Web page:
The Spring Summer 2011 of Dansk magazine features a great story starring Thomas Penfound, he of the punk rock swagger and the face of campaigns for Burberry and Louis Vuitton amongst others.
Shot by Aitken Jolly and styled by Anders Solvsten Thomsen for the Missionary Man cover story, the feature takes gender-bending on an even more convoluted journey than usual. Inspired by Annie Lennox, Mr Penfound is cast as a woman playing a man; a reverse Victor/Victoria as it were. It’s a fitting showstopper of a lead article for Dansk’s 25th issue.
The stunning cover shows Thomas sporting Tom Ford on the cover of the new look Dansk designed by hip Copenhagen-based art directors Design Unit. Although there is no doubt that it is one of the most memorable covers on the newsstands at the moment, it would be unwise to not recognise the creativity of the full story that lies within.
While the craze for all things from the 1980’s threatens to be one of those hardy trends that wont just die, Dansk’s contribution to the canon of the eighties revisited is a rare example of not simply treading the same familiar territory. Harking back to the stark style of photography that made Annie Lennox’s handsome face literally The Face and amongst the most distinctive and defining of cover stars during the 1980’s, Thomas Penfound actually proves to be the exactly right choice. Not exactly classically handsome, his quirky features have been so much in demand of late partly because they evoke memories of the DIY 1980’s fashion and music scenes in which character models and intriguing individuals discovered through ‘street casting’ were elevated to the ideal to which everyone should aspire.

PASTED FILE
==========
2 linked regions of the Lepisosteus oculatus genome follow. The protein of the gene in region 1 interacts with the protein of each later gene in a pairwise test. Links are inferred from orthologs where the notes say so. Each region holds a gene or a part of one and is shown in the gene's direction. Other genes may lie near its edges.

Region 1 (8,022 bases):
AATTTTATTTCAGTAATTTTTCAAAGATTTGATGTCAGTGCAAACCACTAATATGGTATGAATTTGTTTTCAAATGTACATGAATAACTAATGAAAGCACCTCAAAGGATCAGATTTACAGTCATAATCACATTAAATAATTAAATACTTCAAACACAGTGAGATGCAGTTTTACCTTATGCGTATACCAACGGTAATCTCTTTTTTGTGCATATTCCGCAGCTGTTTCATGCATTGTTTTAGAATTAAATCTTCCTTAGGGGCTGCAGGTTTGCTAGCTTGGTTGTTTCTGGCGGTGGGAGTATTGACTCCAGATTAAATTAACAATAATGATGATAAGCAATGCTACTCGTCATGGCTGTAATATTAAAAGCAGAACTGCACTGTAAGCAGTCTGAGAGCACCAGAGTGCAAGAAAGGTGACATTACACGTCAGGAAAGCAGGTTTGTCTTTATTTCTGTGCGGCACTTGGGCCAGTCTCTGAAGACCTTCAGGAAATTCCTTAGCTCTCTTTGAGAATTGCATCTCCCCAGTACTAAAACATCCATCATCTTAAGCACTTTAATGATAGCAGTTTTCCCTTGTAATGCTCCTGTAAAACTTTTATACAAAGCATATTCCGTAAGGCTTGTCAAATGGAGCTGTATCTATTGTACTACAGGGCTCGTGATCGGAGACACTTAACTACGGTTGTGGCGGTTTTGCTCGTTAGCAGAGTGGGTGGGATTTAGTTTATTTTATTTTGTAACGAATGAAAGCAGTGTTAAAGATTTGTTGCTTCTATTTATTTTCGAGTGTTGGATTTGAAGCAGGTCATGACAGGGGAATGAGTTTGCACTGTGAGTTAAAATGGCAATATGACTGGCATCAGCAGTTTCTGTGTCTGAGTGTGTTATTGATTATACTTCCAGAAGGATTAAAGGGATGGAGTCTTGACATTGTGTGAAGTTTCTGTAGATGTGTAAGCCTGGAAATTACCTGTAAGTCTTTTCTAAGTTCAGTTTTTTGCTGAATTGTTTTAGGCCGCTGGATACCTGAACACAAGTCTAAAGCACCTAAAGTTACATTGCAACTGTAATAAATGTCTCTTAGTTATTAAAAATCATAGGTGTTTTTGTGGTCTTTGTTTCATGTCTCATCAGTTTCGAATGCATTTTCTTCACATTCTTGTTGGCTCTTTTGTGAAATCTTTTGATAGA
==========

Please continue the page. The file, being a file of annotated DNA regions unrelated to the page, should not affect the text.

During that decade the ultimate insult was that one might be called a ‘poseur’ and, in fact, turn out not to be ‘authentic’ in his or her individual aspirations to being ‘alternative’; to standing out from the mainstream. A dichotomy perhaps, but it really was a time when everyone tried to look different from everyone else whilst simultaneously pretending that their efforts were devoid of pretension. Go figure.
Mass-produced models of the classically beautiful variety were trampled underfoot as a new generation of creatives stormed into nightclubs trying to find strange and unusual individuals to push in front of a camera. In many senses, Thomas Penfound is one of the current examples of a model whose appeal harks back to the punky and New Wave attitude of the 1980’s, the time when the striking Ms Lennox herself was propelled to international superstar status, in part, because her look was so striking and at odds with the previous notions of female beauty. In her case, though, decades later one came to suspect that the whacky make-up, androgynous antics and orange hair were, in fact, the only way that she was able to conceal her actually classical beauty as a strategy of overcoming the expectations of the day.
In matching up a currently iconic model with the famous face of a previous generation, all tightly held together by the crisp art direction for which Dansk is known, Missionary Man offers a memorable and perhaps more light-hearted side of this Danish magazine than we have come to expect. Just the thing for its Spring foray.